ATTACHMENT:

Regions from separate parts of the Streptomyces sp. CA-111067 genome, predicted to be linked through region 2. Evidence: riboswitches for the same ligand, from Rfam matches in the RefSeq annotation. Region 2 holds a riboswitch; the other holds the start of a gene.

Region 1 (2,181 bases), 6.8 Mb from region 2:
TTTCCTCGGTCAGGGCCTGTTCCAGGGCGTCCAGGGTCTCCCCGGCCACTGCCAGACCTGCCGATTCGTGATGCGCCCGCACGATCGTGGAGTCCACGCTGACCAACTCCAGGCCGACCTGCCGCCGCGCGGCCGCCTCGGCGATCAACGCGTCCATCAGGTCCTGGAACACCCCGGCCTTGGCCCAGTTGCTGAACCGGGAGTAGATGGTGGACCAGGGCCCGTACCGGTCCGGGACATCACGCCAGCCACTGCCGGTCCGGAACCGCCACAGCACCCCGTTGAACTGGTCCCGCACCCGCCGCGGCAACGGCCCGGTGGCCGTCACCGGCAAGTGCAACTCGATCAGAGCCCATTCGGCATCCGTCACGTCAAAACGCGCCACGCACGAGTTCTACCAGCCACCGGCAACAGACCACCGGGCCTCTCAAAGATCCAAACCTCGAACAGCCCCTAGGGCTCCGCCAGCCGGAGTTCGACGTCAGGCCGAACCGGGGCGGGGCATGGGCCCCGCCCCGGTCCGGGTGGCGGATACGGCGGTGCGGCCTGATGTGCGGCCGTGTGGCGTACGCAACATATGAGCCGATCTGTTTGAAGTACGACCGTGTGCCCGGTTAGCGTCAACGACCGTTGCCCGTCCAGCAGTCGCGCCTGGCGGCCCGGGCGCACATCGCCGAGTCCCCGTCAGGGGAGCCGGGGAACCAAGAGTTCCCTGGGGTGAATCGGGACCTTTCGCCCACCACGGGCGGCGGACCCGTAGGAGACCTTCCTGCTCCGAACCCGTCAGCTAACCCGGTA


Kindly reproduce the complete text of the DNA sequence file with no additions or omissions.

Regions from separate parts of the Streptomyces sp. CA-111067 genome, predicted to be linked through region 2. Evidence: riboswitches for the same ligand, from Rfam matches in the RefSeq annotation. Region 2 holds a riboswitch; the other holds the start of a gene.

Region 1 (2,181 bases), 6.8 Mb from region 2:
TTTCCTCGGTCAGGGCCTGTTCCAGGGCGTCCAGGGTCTCCCCGGCCACTGCCAGACCTGCCGATTCGTGATGCGCCCGCACGATCGTGGAGTCCACGCTGACCAACTCCAGGCCGACCTGCCGCCGCGCGGCCGCCTCGGCGATCAACGCGTCCATCAGGTCCTGGAACACCCCGGCCTTGGCCCAGTTGCTGAACCGGGAGTAGATGGTGGACCAGGGCCCGTACCGGTCCGGGACATCACGCCAGCCACTGCCGGTCCGGAACCGCCACAGCACCCCGTTGAACTGGTCCCGCACCCGCCGCGGCAACGGCCCGGTGGCCGTCACCGGCAAGTGCAACTCGATCAGAGCCCATTCGGCATCCGTCACGTCAAAACGCGCCACGCACGAGTTCTACCAGCCACCGGCAACAGACCACCGGGCCTCTCAAAGATCCAAACCTCGAACAGCCCCTAGGGCTCCGCCAGCCGGAGTTCGACGTCAGGCCGAACCGGGGCGGGGCATGGGCCCCGCCCCGGTCCGGGTGGCGGATACGGCGGTGCGGCCTGATGTGCGGCCGTGTGGCGTACGCAACATATGAGCCGATCTGTTTGAAGTACGACCGTGTGCCCGGTTAGCGTCAACGACCGTTGCCCGTCCAGCAGTCGCGCCTGGCGGCCCGGGCGCACATCGCCGAGTCCCCGTCAGGGGAGCCGGGGAACCAAGAGTTCCCTGGGGTGAATCGGGACCTTTCGCCCACCACGGGCGGCGGACCCGTAGGAGACCTTCCTGCTCCGAACCCGTCAGCTAACCCGGTA